Among her other miseries had been the great misery of having to seek a home. An Englishman's house is his castle. And a rector's parsonage is as much the rector's castle, his own freehold castle, as is the earl's family mansion that of the earl. But it is so with this drawback, that the moment the rector's breath is out of his body, all right and claim to the castle as regards his estate and family cease instantly. If the widow and children remain there one night, they remain there on sufferance.

Adela's future home would now necessarily be with her aunt, Miss Penelope Gauntlet; but it happened most unfortunately that at the moment of her brother's death, Miss Gauntlet was absent with other relatives in Italy. Nor was her address accurately known. Her party had been at Rome; but it was supposed that they had left the holy city before the end of May: and now, at the end of August, when her presence in England was so necessary, Adela had no more than a faint belief that her aunt was at the baths of Lucca. In the meantime it was absolutely necessary that she should somewhere find a resting-place for herself.

Both Caroline Waddington and Miss Baker wrote to her at once. Unfortunately they were at Hadley; but if Adela would come to them, they would return to Littlebath. They, or at any rate, one of them would do so. There was much that was really generous in this offer, as will be seen when we come in the next page or two to narrate what had lately occurred at Hadley. But Adela already knew what had occurred; and much as she then longed for a home, she knew that she could not allow either of them to go to Littlebath.

Immediately that Mr. Gauntlet's death was known at Hurst Staple—and it was known there two hours after Adela knew it herself—Mrs. Wilkinson went over to bring her to the vicarage. The reader will know that there were reasons why Adela should be most unwilling to choose that house as her temporary residence. She was most unwilling; and for a day or two, much to Mrs. Wilkinson's surprise, she refused to leave West Putford. But it was necessary that she should leave it. She could not remain alone in the house on the day that her father's body was carried to his grave; and so at last she submitted, and allowed herself to be taken over to Hurst Staple.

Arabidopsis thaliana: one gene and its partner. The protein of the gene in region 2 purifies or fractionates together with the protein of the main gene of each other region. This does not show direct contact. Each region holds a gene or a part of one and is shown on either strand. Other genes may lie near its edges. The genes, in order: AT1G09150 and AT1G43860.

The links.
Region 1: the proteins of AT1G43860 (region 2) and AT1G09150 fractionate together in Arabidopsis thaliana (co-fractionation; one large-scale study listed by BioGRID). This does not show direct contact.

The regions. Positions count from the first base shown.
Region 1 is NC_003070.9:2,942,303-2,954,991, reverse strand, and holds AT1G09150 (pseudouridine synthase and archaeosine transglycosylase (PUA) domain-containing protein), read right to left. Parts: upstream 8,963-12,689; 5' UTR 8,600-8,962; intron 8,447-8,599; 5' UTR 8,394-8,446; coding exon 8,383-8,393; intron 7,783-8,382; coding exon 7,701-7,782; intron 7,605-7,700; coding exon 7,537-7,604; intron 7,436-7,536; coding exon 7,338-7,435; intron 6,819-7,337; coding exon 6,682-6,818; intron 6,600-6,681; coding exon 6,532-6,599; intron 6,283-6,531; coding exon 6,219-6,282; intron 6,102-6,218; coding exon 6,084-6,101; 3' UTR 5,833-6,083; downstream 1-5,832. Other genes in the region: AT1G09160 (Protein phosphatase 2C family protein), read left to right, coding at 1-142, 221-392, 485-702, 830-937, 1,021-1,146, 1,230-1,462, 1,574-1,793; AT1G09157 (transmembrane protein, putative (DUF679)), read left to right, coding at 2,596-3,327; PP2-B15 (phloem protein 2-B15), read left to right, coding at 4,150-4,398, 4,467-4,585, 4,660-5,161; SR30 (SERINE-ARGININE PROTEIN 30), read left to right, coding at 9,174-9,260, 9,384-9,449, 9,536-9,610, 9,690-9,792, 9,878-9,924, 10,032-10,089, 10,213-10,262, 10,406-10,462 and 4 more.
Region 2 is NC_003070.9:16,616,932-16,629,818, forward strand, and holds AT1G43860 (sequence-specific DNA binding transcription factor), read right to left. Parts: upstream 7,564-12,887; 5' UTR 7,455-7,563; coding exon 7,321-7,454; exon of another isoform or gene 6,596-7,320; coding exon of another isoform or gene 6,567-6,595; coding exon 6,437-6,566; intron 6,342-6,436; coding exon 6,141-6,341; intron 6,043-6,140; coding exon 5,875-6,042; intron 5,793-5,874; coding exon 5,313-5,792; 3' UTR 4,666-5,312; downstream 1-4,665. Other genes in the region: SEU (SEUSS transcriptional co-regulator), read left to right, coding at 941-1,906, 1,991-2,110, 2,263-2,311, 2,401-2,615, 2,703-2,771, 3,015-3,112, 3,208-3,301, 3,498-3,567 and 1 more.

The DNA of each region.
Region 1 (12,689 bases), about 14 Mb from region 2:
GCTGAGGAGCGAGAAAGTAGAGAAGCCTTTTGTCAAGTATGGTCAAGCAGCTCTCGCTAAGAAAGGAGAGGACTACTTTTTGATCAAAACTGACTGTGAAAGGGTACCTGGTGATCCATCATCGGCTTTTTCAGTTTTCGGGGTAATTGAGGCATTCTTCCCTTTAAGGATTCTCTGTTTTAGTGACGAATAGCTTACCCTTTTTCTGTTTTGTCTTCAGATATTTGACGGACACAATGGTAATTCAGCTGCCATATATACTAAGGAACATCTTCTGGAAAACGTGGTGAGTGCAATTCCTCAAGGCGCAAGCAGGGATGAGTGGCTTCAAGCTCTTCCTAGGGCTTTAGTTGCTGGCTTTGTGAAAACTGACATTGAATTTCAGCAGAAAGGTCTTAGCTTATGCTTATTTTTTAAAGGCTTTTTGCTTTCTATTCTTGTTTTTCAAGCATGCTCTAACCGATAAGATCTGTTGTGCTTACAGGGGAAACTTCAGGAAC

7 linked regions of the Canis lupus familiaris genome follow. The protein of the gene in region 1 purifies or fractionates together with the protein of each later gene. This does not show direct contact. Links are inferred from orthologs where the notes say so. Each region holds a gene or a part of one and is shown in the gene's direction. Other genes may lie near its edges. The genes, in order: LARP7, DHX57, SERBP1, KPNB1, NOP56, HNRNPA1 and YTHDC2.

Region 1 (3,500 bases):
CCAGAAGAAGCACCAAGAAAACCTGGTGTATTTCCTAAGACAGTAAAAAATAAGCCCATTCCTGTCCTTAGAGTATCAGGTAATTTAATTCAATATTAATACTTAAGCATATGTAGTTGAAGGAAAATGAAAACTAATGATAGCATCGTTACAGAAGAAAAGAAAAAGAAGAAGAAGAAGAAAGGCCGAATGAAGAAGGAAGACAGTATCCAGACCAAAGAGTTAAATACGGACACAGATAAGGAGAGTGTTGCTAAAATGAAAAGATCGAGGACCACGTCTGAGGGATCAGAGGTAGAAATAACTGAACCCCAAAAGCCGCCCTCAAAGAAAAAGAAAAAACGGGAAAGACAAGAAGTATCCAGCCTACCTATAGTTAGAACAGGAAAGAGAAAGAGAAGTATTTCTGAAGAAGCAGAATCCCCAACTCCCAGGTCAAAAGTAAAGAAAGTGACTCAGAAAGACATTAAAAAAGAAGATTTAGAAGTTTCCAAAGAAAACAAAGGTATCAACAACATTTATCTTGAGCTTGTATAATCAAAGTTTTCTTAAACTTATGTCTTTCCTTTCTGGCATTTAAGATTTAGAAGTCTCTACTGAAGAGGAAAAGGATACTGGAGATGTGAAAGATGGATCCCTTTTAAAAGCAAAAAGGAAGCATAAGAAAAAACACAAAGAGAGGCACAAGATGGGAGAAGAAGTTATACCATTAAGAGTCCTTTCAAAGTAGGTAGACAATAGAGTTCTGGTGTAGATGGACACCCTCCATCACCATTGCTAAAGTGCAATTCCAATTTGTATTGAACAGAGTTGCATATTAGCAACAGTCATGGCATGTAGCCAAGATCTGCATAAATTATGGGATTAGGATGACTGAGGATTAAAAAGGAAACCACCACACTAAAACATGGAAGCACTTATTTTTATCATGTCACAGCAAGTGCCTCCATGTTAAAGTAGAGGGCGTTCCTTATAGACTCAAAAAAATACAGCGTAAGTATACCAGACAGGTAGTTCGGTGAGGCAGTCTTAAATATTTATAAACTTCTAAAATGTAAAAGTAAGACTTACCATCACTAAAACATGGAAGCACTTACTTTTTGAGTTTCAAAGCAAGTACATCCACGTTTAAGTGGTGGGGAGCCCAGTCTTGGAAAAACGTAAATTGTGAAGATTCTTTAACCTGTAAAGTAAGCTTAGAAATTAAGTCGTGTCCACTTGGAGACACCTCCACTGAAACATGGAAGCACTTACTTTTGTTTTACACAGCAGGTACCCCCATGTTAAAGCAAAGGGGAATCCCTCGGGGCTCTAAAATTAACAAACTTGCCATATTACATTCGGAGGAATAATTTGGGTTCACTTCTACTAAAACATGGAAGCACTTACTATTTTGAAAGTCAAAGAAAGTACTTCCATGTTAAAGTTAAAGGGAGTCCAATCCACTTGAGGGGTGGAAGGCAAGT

"It is provoking, dear," said Mrs. Wilkinson to her, "and I am sure you will think it very uncivil, but Arthur went off to Oxford yesterday. And it was uncivil. I am sure he needs not have gone at this very moment."

Then Adela felt very grateful to her neighbour, and acknowledged in her heart that he had been kind to her.

"But he must be back on Saturday," continued the widow, "for he could get no clergyman to take his duty. Indeed, he has to take the evening service at West Putford as well."

On the day following this, George Bertram arrived at the vicarage.

His first evening in the house was not very bright. Mrs. Wilkinson had never been a bright woman. She had certain motherly good qualities, which had been exerted in George's favour in his earliest years; and on this account she was still able to speak to him in a motherly way. She could talk to him about his breakfasts and dinners, and ask after his buttons and linen, and allude to his bachelor habits. And in such conversation the first evening was chiefly passed. Adela said almost nothing. The Wilkinson girls, who were generally cheerful themselves, were depressed by Adela's sorrow—and depressed also somewhat by what they knew of Bertram's affairs. On this matter Mrs. Wilkinson was burning to speak; but she had made up her mind to leave it in silence for one evening. She confined herself, therefore, to the button question, and to certain allusions to her own griefs. It appeared that she was not quite so happy with reference to Arthur as one would have wished her to be. She did not absolutely speak against him; but she said little snubbing things of him, and seemed to think him by no means sufficiently grateful for all the care she took of him.

That night, in the privacy of Adela's own room, something was said about George Bertram. "I am sure he does not know it yet," said Sophia.

"Caroline told me she would write to him," said Adela: "she would be very wrong not to do so—very wrong."

"You may be sure he has not heard it," repeated the other. "Did you not observe the way he spoke of Mr. Harcourt?"

"Sir Henry Harcourt," said Mary.

"I did not hear it," said Adela.

"Oh, he did speak of him. He said something about his great good fortune. He never would have spoken in that way had he known it."

"Do you know," said Mary, "I do not think he would have come down here had he heard it—not yet, at least."

The next morning two letters were laid before George Bertram as they were sitting at breakfast. Then he did know it; then he did learn it, and not till then. It was now the end of August, and in the coming month of November—about the end of November—Sir Henry Harcourt, Her Majesty's solicitor-general, and member for the Battersea Hamlets, was to lead to the hymeneal altar Miss Caroline Waddington, the granddaughter and presumed heiress of the great millionaire, Mr. Bertram. Who so high now on the ladder of fortune as the fortunate Sir Henry Harcourt? In love and politics and the realms of Plutus, he carried all before him. Yes, Sir Henry Harcourt was the coming man. Quidnuncs at the clubs began to say that he would give up the legal side of politics and devote himself to statesmanship. He would be the very man for a home secretary. Old Bertram, they observed, was known to be dying. Old Bertram, they also observed, had made a distinct promise to Sir Henry and his granddaughter. The marriage was to take place at Hadley, from the old man's house; the old man was delighted with the match, &c., &c., &c.; who so happy, who so great, who so fortunate as Sir Henry Harcourt?